Ehm its fundamental algebraic rule: IF you multiply both the numerator and the denominator of a fraction with the same thing, the fraction remains the same. That is $$\frac{a}{b}=\frac{ac}{bc}$$
Oh I see nowBut how do you know when to do that? Is it just to tidy up the equation and have ‘one line’ as the numerator?

Thickmax said:
Oh I see nowBut how do you know when to do that? Is it just to tidy up the equation and have ‘one line’ as the numerator?
Yes you can view it like this.

Thickmax
Thickmax said:
Oh I see nowBut how do you know when to do that? Is it just to tidy up the equation and have ‘one line’ as the numerator?
Yes, it is usual to avoid nested fractions in the simplified form. But more generally, you cannot assume the target form is what you would consider the simplest such. You have to be prepared to check whether there is some way of manipulating the one into the other.

Thickmax and Delta2
Got it! thanks

But then why does the answer have (1/M*G*V)*(P-C*V^3)

Why can't it just be U=(-(CV^3)+(P))/(MGV) = (P-(CV^3))/(MGV)

Think this is a stupid question as I know the answer will be the same, but I don't understand how to know/why you simplify this far.

It doesn't help that I don't know all the rules either ;)

$$\frac{1}{A}B=\frac{B}{A}$$

Thickmax

## What is the definition of a force?

A force is a push or pull that can cause an object to accelerate or change its motion.

## What are the different types of forces acting on a moving crane?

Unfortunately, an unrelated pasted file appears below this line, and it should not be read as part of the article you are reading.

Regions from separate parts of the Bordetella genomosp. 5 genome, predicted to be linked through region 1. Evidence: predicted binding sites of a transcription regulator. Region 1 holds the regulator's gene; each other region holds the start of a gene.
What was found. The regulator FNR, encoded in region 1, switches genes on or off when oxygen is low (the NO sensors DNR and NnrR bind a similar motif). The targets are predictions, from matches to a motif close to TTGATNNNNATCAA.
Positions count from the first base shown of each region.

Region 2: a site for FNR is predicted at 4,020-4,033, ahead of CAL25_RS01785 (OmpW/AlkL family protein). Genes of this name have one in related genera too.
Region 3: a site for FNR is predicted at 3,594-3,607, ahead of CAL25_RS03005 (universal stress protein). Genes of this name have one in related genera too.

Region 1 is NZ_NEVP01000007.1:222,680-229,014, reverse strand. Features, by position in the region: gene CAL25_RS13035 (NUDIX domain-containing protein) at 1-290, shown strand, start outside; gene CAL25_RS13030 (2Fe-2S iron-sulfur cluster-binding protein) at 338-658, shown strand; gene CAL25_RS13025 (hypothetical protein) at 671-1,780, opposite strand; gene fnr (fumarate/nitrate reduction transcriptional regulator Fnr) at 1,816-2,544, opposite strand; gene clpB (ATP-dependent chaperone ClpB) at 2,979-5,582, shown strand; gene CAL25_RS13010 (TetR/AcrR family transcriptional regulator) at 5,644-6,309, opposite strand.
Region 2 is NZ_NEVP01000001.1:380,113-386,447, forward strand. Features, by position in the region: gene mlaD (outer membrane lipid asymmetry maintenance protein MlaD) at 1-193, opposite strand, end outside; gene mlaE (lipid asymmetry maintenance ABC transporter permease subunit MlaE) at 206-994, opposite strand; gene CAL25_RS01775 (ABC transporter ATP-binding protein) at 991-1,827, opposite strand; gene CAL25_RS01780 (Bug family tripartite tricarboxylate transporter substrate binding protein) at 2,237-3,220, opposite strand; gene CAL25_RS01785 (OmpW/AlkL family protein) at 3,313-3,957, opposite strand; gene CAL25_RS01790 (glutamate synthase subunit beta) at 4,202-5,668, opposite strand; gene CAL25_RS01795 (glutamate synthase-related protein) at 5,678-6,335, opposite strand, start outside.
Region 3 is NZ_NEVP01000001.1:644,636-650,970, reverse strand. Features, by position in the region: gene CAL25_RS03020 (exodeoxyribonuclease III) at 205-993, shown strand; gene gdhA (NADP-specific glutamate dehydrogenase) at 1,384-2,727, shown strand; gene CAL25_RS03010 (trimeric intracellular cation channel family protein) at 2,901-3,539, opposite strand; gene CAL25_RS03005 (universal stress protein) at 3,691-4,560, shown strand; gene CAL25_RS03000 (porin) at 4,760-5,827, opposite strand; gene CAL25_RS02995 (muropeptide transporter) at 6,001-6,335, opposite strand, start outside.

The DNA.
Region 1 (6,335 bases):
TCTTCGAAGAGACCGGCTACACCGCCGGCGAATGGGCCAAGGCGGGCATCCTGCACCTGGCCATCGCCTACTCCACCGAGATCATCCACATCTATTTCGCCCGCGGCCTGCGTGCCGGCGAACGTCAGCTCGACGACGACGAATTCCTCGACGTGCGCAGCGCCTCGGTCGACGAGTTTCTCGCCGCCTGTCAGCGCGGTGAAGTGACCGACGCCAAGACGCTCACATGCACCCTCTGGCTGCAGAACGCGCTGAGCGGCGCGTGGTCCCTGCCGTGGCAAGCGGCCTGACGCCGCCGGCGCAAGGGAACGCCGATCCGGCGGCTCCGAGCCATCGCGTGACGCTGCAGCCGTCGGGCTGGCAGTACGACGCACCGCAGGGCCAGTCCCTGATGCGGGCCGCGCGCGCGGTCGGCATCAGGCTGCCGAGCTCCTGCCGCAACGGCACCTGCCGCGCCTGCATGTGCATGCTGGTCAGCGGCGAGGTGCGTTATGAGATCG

The different types of forces acting on a moving crane include:

• Gravity: the force that pulls the crane and any objects attached to it towards the ground
• Tension: the force exerted by the crane's cables or ropes
• Friction: the force that opposes the movement of the crane and can cause it to slow down or stop
• Aerodynamic forces: the forces exerted by air on the crane as it moves through it

## How do these forces affect the stability of a moving crane?

The forces acting on a moving crane can affect its stability in different ways. For example, if the force of gravity is greater than the tension in the crane's cables, it can cause the crane to tip over. Friction can also play a role in stability, as it can either help to keep the crane in place or make it more difficult to move. Properly balancing and controlling these forces is crucial for maintaining the stability of a moving crane.

## What safety precautions should be taken when operating a crane?

When operating a crane, it is important to follow all safety protocols and guidelines. This includes ensuring that the crane is properly maintained and inspected, using the correct equipment and techniques for the job, and following proper load limits and weight distribution. It is also important to have a trained and experienced operator in control of the crane at all times.

## How can the forces acting on a moving crane be calculated and controlled?

The forces acting on a moving crane can be calculated using mathematical formulas and principles of physics. This information can then be used to determine the necessary counterweights, tension in cables, and other factors to maintain the stability and control of the crane. Additionally, advanced technologies such as sensors and computer systems can help monitor and regulate these forces in real-time to ensure safe and efficient operation of the crane.

• Introductory Physics Homework Help
Replies
12
Views
4K
• Introductory Physics Homework Help
Replies
29
Views
2K
• Introductory Physics Homework Help
Replies
37
Views
2K
• Mechanical Engineering
Replies
8
Views
802
• Introductory Physics Homework Help
Replies
10
Views
354
• Introductory Physics Homework Help
Replies
13
Views
5K
• Introductory Physics Homework Help
Replies
1
Views
937
• Introductory Physics Homework Help
Replies
3
Views
2K
• Introductory Physics Homework Help
Replies
12
Views
8K
• Introductory Physics Homework Help
Replies
8
Views
267